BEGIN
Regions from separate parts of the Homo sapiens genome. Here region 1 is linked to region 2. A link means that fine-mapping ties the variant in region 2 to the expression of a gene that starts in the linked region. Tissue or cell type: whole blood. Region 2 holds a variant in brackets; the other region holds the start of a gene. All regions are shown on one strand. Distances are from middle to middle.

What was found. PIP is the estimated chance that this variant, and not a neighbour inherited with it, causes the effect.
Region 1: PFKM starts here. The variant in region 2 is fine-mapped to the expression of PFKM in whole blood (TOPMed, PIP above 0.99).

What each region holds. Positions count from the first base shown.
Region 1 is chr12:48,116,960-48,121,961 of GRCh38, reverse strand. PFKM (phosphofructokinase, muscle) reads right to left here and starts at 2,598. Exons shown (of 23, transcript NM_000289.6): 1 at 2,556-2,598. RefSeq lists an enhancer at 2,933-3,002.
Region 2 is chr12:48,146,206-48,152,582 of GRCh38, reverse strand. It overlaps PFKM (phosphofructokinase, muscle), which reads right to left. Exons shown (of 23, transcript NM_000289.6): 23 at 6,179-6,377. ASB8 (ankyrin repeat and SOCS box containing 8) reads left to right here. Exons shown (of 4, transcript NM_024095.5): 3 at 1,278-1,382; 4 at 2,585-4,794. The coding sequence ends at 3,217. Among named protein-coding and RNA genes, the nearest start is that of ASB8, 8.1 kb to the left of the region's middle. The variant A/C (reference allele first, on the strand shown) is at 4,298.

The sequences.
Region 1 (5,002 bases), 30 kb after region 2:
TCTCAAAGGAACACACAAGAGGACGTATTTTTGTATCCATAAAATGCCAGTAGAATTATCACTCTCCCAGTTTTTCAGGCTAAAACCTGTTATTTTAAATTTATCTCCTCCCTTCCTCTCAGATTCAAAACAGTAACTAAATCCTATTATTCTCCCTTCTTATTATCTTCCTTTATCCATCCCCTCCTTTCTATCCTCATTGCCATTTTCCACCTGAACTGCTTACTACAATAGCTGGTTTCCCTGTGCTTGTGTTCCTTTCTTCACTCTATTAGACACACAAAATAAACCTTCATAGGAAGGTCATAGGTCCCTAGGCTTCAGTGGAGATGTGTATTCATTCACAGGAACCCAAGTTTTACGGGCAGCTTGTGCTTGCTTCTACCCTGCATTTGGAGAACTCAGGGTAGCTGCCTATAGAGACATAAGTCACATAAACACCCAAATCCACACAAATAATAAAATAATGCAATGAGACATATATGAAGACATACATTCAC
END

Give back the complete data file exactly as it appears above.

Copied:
Regions from separate parts of the Homo sapiens genome. Here region 1 is linked to region 2. A link means that fine-mapping ties the variant in region 2 to the expression of a gene that starts in the linked region. Tissue or cell type: whole blood. Region 2 holds a variant in brackets; the other region holds the start of a gene. All regions are shown on one strand. Distances are from middle to middle.

What was found. PIP is the estimated chance that this variant, and not a neighbour inherited with it, causes the effect.
Region 1: PFKM starts here. The variant in region 2 is fine-mapped to the expression of PFKM in whole blood (TOPMed, PIP above 0.99).

What each region holds. Positions count from the first base shown.
Region 1 is chr12:48,116,960-48,121,961 of GRCh38, reverse strand. PFKM (phosphofructokinase, muscle) reads right to left here and starts at 2,598. Exons shown (of 23, transcript NM_000289.6): 1 at 2,556-2,598. RefSeq lists an enhancer at 2,933-3,002.
Region 2 is chr12:48,146,206-48,152,582 of GRCh38, reverse strand. It overlaps PFKM (phosphofructokinase, muscle), which reads right to left. Exons shown (of 23, transcript NM_000289.6): 23 at 6,179-6,377. ASB8 (ankyrin repeat and SOCS box containing 8) reads left to right here. Exons shown (of 4, transcript NM_024095.5): 3 at 1,278-1,382; 4 at 2,585-4,794. The coding sequence ends at 3,217. Among named protein-coding and RNA genes, the nearest start is that of ASB8, 8.1 kb to the left of the region's middle. The variant A/C (reference allele first, on the strand shown) is at 4,298.

The sequences.
Region 1 (5,002 bases), 30 kb after region 2:
TCTCAAAGGAACACACAAGAGGACGTATTTTTGTATCCATAAAATGCCAGTAGAATTATCACTCTCCCAGTTTTTCAGGCTAAAACCTGTTATTTTAAATTTATCTCCTCCCTTCCTCTCAGATTCAAAACAGTAACTAAATCCTATTATTCTCCCTTCTTATTATCTTCCTTTATCCATCCCCTCCTTTCTATCCTCATTGCCATTTTCCACCTGAACTGCTTACTACAATAGCTGGTTTCCCTGTGCTTGTGTTCCTTTCTTCACTCTATTAGACACACAAAATAAACCTTCATAGGAAGGTCATAGGTCCCTAGGCTTCAGTGGAGATGTGTATTCATTCACAGGAACCCAAGTTTTACGGGCAGCTTGTGCTTGCTTCTACCCTGCATTTGGAGAACTCAGGGTAGCTGCCTATAGAGACATAAGTCACATAAACACCCAAATCCACACAAATAATAAAATAATGCAATGAGACATATATGAAGACATACATTCAC